With the legalization of recreational marijuana taking effect in California this year, many Roseville residents may be wondering how the new law will impact their safety, particularly on the roads. After all, another mind-altering substance, alcohol, contributed to 10,327 deaths on California roads between 2003 and 2012, according to the Centers for Disease Control and Prevention(CDC). Could high driving be as deadly as drunk driving? If so, will it be as prevalent given the way the new laws are set up?
If we can take other states’ experiences as an indicator of what’s to come, we can likely expect a slight increase in the number of car collision claims, according to a report by the Highway Loss Data Institute (HLDI). Taking crash numbers from Colorado, Oregon, and Washington after these states legalized marijuana and comparing them to rates of neighboring states, HLDI determined that legalization likely has some impact, even if it is a small one.
In any case, while possessing specific amounts of marijuana may now be legal in California, driving under the influence of marijuana is still illegal and extremely dangerous. If you have been hurt in a car accident with a stoned driver, the Roseville car accident lawyers of Sevey, Donahue & Talcott, L.L.P. can help you fight to hold them accountable through a personal injury claim.
Studies have varied in their results concerning how much marijuana increases crash risk, if at all. Nonetheless, driving while high on marijuana is still considered by most to be dangerous, and remains illegal in California and other states. This is because marijuana slows reaction time for most users. Driving is an activity for which reaction time is crucial – it can mean the difference between stopping before a light changes to red and driving into traffic at an intersection, or between stopping at a safe distance or rear-ending the car in front of you.
Even if an individual who is under the influence of marijuana might think that they are driving responsibly, a slower reaction time can leave them ill-equipped to take evasive action if necessary. But just because people can smoke marijuana and drive does not mean they will, which is why studies are needed to gauge the effects of legalization on car accidents.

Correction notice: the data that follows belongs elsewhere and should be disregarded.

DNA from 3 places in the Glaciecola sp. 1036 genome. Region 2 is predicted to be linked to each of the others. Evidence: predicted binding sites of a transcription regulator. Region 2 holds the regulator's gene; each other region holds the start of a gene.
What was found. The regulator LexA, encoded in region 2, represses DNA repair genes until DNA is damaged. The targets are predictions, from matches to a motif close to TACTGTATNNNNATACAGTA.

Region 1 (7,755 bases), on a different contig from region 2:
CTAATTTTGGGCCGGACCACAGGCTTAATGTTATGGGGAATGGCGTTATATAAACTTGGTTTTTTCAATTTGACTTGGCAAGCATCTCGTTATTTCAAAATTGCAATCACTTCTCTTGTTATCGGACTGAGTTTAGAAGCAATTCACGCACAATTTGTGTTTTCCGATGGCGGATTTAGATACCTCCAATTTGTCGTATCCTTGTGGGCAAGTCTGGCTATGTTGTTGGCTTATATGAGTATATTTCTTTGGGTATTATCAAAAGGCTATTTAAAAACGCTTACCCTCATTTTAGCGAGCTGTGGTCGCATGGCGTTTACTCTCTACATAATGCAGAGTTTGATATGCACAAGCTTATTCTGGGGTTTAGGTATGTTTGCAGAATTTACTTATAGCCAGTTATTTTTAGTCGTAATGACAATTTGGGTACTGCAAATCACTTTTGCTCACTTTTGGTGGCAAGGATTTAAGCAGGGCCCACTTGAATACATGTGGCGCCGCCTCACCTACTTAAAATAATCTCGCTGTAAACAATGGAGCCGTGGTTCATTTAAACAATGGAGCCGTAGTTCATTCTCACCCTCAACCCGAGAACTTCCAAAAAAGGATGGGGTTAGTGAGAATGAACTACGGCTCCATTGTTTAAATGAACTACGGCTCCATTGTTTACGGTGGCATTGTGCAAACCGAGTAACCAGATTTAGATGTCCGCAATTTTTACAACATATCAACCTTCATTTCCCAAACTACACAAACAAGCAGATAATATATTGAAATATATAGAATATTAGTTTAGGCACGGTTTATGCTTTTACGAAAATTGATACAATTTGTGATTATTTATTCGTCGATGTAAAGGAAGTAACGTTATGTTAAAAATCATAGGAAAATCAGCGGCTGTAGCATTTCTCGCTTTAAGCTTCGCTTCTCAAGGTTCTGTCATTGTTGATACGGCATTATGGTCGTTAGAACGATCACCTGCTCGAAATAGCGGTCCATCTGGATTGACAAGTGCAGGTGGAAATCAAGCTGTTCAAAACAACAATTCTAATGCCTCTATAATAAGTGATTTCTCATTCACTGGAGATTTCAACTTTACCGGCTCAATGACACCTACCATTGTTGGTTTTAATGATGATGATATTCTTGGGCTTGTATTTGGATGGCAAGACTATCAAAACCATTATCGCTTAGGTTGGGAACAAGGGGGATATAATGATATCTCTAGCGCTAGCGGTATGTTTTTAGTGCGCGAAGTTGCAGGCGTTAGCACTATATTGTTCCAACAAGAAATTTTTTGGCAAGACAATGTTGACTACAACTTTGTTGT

The HLDI study compared crash rates in three states that had recently legalized recreational marijuana to those of nearby states that either only allowed medical marijuana or none at all. Colorado, for example, was compared to Nebraska, Utah, and Wyoming. What the study found was an additional increase of varying degrees in the number of collisions reported in each state that had legalized recreational weed, compared to how rates would likely have changed if, as in the other states observed, they had not changed their laws. Here are the increases in each state which the study linked to marijuana legalization:
After analyzing the numbers for each state individually, HLDI did a combined analysis comparing all three of these states together to many more states which had not legalized marijuana. The result was more modest – a 3 percent overall increase in collisions reported for the three states combined. This number may be the most pertinent to states that change their laws going forward.
Marijuana has not been legal in California for long enough to accurately measure its impact on collisions in a scientific way. Since we can’t be sure whether our state will behave more like Colorado or Oregon, we might be safest in assuming a moderate increase of 3 percent in the number of collisions on our roads due to marijuana legalization. According to the California Highway Patrol, 178,669 injury collisions were reported statewide in 2015, the most recent year for which they have published numbers. Even a 3 percent increase in such a large number could mean 5,360 more injuries if the increase in injury collisions mirrors the increase in overall accidents.
If the number of injuries caused by drivers under the influence of marijuana does indeed increase, then so will the need to fight stoned drivers in personal injury claims. Anyone who gets behind the wheel after ingesting marijuana is putting others on the road at risk of serious injury. Accident victims who are hurt by an impaired driver could secure fair compensation for:
In addition, families who lose a loved one in an accident could be eligible to file a wrongful death claim against the person responsible for the crash.
Recovering any damages in a personal injury suit in California requires proving that the other party was at fault, but in accidents involving one driver who was under the influence of marijuana, there is a good chance that that driver will be found at fault. If you have been hurt in a car accident with a stoned driver, you should consider your options, and hire an experienced California personal injury lawyer.
Any major change in laws that could impact traffic safety is a serious concern. If you are hurt in an accident with a driver who was under the influence of marijuana, you need an injury lawyer who knows the law and is ready to fight for you. At Sevey, Donahue & Talcott, L.L.P., our Roseville car accident lawyers have years of experience fighting negligent drivers to hold them responsible for the injuries they’ve caused to unsuspecting victims. We know how to handle drunk driving claims, and we can fight stoned driving claims with the same skillful and aggressive action. For more information on how we can help you, call us today at (916) 788-7100.